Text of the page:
NaNoWriMo 2016: Time Of Our Death Chapter 34

Time Of Our Death

By Paul D Aronson

Thirty Four

Halloween or not, it was still early in the day. It was a Saturday, so school wasn’t in session. Lori had an idea to sneak into the high school and change our grades so we’d look like better students. I thought that was a cool idea and was all for it, however Brian and Kelly didn’t seem to care what others thought of them. And anyway, they kept their grades up pretty good. Donald was also uninterested and just wanted to go see his mother again. I understood that. After all we were living in the mystery hour, meaning we didn’t know how many hours we had left until they pulled up the bus and it’s bloating occupants. So Lori’s idea was scrapped in favor of checking in on the folks one last time.

Donald said we didn’t need to go with him to see his mom, but I felt like it was the right thing to do. After all, we had started out as ghosts doing this very thing. Might as well be what we end on as well. I hated having the attitude of “it’s only a matter of time”, but it was inevitable that this would come to an end soon. We couldn’t wander around as ghosts forever, especially when recovery operations were underway to bring us up out of the river.

At Donald’s we were surprised. Over two dozen neighbors were at his house. They had brought over food for his grieving mother. Some had brought flowers and cards with money to help her out. As we moved among them all, I caught snippets of conversation that led me to believe no one carried any hope that Donald was alive, and that soon there would be a funeral, with or without his body.

The outpouring of goodwill towards his mom touched Donald. In life, apparently not many of these neighbors ever came to visit, but with the tragedy they all pulled together to comfort and console a family that was wrecked with grief. Perhaps in all this, the good to come was that Don’s mother didn’t have to be alone. His passing had drawn others to her, and she was finding herself with offers to join the bridge club, the ladies civic club, as well as several churches extending their condolences and open arms to her.

“This is nice,” he said. “I was worried she would be all alone now.”

I had to agree. It was very touching, this outpouring of neighborly love. I had to wonder if Lori’s family could expect the same thing. It made me think of my family too. I was trying not to think about it much, but seeing all the neighbors here reminded me that my parents had seemingly vanished from public life.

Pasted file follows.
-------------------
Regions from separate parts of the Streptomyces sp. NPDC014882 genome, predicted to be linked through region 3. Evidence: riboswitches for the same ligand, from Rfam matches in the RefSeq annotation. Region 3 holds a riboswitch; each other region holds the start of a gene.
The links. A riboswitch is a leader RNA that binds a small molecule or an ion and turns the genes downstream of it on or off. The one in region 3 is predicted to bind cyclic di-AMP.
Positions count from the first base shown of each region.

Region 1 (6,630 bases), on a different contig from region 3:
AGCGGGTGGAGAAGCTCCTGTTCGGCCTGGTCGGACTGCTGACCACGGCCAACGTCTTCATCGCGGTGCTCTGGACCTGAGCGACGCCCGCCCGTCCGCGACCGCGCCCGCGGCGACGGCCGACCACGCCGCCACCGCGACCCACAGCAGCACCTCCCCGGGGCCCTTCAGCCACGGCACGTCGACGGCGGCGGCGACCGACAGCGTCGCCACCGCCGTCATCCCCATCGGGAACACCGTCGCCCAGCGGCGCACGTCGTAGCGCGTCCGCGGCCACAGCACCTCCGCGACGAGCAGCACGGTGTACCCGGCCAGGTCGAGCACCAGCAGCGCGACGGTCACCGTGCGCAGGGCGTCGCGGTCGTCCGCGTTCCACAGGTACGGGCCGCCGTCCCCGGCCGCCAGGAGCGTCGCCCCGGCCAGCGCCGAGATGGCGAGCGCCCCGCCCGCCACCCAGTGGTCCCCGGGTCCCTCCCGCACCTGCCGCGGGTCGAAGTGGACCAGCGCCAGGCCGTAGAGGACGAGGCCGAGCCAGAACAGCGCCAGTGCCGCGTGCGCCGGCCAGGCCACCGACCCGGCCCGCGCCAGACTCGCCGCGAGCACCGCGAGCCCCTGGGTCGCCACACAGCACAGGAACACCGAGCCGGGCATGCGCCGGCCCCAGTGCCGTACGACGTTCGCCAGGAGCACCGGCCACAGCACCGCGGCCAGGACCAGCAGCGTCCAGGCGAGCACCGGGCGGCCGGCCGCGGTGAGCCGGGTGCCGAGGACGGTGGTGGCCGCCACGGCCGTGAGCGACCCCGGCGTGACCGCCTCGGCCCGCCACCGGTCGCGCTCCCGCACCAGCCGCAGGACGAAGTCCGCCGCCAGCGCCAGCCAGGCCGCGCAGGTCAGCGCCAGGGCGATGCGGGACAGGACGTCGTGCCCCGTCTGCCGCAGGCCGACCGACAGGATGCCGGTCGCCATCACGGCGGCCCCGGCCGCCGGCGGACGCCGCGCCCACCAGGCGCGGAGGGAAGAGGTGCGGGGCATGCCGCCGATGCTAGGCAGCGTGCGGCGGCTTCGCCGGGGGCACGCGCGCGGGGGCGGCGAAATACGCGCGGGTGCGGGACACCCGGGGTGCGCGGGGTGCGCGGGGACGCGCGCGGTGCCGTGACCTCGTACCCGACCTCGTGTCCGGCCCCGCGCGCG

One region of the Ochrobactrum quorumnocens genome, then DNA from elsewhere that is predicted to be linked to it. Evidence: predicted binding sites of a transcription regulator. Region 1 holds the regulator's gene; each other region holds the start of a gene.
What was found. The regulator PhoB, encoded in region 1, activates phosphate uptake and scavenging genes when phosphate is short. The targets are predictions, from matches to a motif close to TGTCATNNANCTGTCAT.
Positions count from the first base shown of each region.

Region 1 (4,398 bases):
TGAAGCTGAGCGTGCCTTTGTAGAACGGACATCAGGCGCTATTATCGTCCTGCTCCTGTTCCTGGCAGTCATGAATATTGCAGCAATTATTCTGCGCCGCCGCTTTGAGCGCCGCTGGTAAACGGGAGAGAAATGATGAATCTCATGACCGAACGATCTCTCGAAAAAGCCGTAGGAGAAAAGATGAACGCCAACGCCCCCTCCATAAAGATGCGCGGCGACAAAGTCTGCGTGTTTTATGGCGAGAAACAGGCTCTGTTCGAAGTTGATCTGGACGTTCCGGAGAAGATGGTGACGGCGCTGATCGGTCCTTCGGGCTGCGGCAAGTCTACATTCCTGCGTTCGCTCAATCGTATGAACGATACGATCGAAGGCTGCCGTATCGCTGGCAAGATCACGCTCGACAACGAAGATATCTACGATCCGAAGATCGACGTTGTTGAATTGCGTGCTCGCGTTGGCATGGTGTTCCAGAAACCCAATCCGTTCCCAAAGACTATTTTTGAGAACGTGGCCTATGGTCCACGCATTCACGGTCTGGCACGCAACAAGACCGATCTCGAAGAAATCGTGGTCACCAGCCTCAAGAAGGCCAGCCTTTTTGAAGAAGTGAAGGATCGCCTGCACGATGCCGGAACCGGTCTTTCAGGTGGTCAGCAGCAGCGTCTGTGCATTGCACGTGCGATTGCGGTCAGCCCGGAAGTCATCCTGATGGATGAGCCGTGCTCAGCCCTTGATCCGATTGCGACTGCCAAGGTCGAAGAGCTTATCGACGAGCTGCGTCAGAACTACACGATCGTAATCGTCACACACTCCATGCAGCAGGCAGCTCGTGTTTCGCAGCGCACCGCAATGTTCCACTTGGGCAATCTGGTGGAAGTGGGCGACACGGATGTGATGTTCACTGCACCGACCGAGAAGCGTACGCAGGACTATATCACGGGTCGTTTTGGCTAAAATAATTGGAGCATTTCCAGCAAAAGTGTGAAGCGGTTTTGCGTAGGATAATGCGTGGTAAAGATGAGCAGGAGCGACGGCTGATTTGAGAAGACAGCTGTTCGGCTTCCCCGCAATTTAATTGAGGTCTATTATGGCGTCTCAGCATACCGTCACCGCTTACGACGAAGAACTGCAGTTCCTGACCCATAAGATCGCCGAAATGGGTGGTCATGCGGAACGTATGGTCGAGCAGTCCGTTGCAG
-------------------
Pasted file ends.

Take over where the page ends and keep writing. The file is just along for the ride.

Lori, ever the one for reading my mind, tried to be a comfort. “I’ll help you look for them if you want.”

“I don’t know where to begin.”

“Maybe there’s a clue somewhere at your house.”

Brian and Kelly had tagged along with us to Donald’s, but they opted to remain outside, sitting under a tree and sucking as much face as they could until the end. I couldn’t blame them there; part of me just wanted to take Lori’s hand and run away from all this. Spend whatever time was left making out and sharing promises that would certainly be tested soon. With that thought, my mind was filled with the image of Lori and I laying in my bed, curled up together, kissing, touching, and becoming all we could be if only we were alive.

“Hello, anyone home?” She asked, bringing me out of my silent rapture.

“Oh, sorry. I was lost in thought.”

“Yeah, I could tell. Everything alright?”

“I was just thinking how I never had a girl alone in my bedroom before.”

She smirked. “Are you sure you want to be telling me this?”

I chuckled. “No, it’s not like that. I just never had a girl in my room at all. I used to lay awake sometimes, wondering what it would be like to fall asleep curled up to someone. Or when I first started teaching myself guitar, I used to say to myself, one day you’re going to play a song for a pretty girl right here. You’ll be sitting on the floor playing, and she’ll be laying across the bed, listening to your song.”

“That’s a nice image. I used to think something similar. Except I would be playing this boy my cassettes and CDs. I’d play him my favorite song, and he would lean over and kiss me and absolutely beg me to run away with him.”

I smiled. “I like that. What’s your favorite song?”

“Just Like Heaven.”

“The Cure?”

“Yeah.”

I smiled. “I can play that.”

“It’s not heavy metal.”

I laughed. “Yeah, I know. There’s more to me than long hair and screaming guitars.”

“Show me.”

“Alright, I will.” I grinned. “But that means you’ll have to come to my bedroom.”

She smiled. “I’m not scared.”

“Scared of what?” Donald said, walking up to us.

I looked at him. “Of whatever comes next, I guess.”

“Same here,” he replied. “Hey, I’m just going hang out here for awhile, if you guys don’t mind.”

“That’s cool. We’ll come back and get you. We’re going to go see if my mom and dad ever showed up.”

“That’s fine.” He grinned at us as if he knew it wasn’t just about checking on my parents. As we headed off, he called out to us with a laugh as if he were our doting mother, “Don’t stay out too late. Use protection!”
The first time we had went to my house, after discovering Lori’s mom at the library, the television had been on, so had my dad’s computer back in his office. Now, both of them were off. In fact, the only thing on was a small lamp in the living room. Sitting on an end table next to it was a pile of unopened mail and several days worth of newspapers, still folded up the way our paperboy Jeffrey Tompkins delivered them.